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Unstable Molecules, First Chapters

Unstable Molecules, First Chapters

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Published by Bob Proehl
Valerie Henson and her nine year old son Alex travel across the country on a circuit of comic book conventions. Valerie may be just reliving her glory days as a cult TV show star, but Alex is getting a temporary family full of strange artists, writers and fans. But even a kid can tell there's something Val is keeping from him.
Valerie Henson and her nine year old son Alex travel across the country on a circuit of comic book conventions. Valerie may be just reliving her glory days as a cult TV show star, but Alex is getting a temporary family full of strange artists, writers and fans. But even a kid can tell there's something Val is keeping from him.

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Published by: Bob Proehl on Dec 13, 2012
Copyright:Attribution Non-commercial

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Prologue/TravelogueIn a marble notebook, Alex Henson writes the names of the places on the exit signs.Below each, he spells the name out backwards. He reads them aloud, quietly, so he
doesn’t distract his mother from driving.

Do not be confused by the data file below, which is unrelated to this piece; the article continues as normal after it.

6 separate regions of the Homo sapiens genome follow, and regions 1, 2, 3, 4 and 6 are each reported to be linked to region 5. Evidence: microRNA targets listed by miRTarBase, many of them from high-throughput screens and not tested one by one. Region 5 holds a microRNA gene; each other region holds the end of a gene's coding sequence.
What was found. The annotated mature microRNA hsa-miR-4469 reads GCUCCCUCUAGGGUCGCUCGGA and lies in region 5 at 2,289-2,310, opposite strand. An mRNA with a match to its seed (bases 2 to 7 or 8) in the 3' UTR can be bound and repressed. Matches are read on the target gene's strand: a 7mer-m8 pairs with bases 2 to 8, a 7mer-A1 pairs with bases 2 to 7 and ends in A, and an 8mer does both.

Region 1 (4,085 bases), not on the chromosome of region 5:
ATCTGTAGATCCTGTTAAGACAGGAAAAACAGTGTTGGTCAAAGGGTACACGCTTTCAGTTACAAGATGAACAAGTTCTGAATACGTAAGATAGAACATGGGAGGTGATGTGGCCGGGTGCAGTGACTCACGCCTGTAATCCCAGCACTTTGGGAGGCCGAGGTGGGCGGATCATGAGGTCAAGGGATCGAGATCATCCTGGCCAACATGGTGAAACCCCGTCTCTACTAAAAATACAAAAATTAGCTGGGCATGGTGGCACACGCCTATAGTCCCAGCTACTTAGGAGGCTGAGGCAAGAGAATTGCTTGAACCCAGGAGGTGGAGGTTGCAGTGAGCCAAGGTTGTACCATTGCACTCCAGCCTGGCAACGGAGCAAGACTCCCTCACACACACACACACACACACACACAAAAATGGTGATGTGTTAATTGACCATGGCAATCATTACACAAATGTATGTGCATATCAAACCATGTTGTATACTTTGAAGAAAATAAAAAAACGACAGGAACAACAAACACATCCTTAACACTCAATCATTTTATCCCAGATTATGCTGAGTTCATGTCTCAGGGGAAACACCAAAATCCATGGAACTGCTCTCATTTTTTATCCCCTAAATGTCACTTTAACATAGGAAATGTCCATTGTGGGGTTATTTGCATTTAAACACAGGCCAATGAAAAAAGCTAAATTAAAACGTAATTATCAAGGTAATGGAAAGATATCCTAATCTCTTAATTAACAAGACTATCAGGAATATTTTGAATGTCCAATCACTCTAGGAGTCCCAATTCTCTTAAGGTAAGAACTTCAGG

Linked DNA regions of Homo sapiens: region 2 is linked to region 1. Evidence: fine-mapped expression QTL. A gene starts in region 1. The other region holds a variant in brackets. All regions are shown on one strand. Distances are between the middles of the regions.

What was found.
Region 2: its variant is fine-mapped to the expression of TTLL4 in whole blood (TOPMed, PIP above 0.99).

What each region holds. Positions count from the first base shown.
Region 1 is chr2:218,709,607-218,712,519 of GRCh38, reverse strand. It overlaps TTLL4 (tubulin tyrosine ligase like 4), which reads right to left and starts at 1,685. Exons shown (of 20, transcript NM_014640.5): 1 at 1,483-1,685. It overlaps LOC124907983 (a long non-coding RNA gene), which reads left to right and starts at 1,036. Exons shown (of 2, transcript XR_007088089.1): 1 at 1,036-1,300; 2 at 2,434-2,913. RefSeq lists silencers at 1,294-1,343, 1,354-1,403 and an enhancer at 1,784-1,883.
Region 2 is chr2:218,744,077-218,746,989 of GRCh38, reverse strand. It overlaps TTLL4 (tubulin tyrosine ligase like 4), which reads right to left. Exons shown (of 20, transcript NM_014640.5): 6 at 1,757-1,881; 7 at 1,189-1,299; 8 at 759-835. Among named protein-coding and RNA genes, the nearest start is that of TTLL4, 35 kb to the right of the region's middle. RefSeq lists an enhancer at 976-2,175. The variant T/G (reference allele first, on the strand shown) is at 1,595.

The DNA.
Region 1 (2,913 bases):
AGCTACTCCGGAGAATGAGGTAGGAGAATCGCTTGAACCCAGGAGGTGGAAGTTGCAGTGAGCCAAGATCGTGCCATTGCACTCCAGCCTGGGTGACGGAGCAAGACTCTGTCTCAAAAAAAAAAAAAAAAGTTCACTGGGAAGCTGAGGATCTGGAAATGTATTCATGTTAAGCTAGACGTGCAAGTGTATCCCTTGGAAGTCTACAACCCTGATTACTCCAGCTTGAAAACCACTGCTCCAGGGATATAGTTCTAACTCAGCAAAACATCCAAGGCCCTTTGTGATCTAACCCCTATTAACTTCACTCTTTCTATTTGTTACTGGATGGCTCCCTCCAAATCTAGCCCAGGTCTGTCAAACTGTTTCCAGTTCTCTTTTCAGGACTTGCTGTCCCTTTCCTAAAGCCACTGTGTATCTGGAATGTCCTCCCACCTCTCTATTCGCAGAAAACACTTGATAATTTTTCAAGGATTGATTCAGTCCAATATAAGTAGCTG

Collections of random syllables. Impossiblestrings of consonants.
It’s tough work. But finding a magic word ought to be. There are useless
abracadabras and hocuspoci lying around everywhere. In the old comics the Idea Mankeeps in long boxes in his apartment, kid reporter Brian Bryson spends days in thearchives of the Kirby City L
ibrary searching a clue to his sister’s disappearance. Eyes
bleeding tears behind thick glasses, he stumbles upon the word that, spoken aloud, callsdown the lightning and turns him into Captain Wonder, champion of pantheons,imbued with the power of six ancient gods. For his part, Alex had looked up the names
and histories of all six gods (along with the words “pantheon” and “imbued”) in various
books checked out from the Brooklyn Library, but none of them, said backwards,forwards or sideways, had imbued him with the Wile of Wotan, the Resilience of Ra, oranything in between.
“Excelsior!” Alex attempts. If it worked for Brian Bryson,
the word might stillhave a little magic in it, even if the comics were from before Alex was born, their pagesyellowed and crisp. The word uttered, he is still a nine year-old boy in the back seat of aHonda Civic, heading away from New York City for the first time in his life. He humphsand returns to his list of potentially transformative words. Pronunciation and emphasismay be the key.
“Ac
-Aht-
I” he says.
 
“Olaf 
-
Fub,” he says.
 
“Oled
-
Ot,” he says.
 Nothing.Upstate is a treasure trove. Iroquois names sound magical backwards and
 
2
forwards. In Ohio, an inexplicable patch of Spanish names shows promise but fails todeliver. Alex chews the names like gum that refuses to lose its flavor. He asterisks theones he deems worthy of further investigation.Now and then, his mother checks the rearview and sees his lips forming oddwords, but the sounds are drowned out by one sputtering NPR station after another.
Alex cannot understand why she can’t have him talking to her while she drives but she
can stand the talk radio prattling on endlessly. As the pass from one station to the next,
discussions are repeated and Alex’s mother seems to take comfort in this. She laughs atthe jokes again, nods with more insistent agreement at opinions she’s already heard.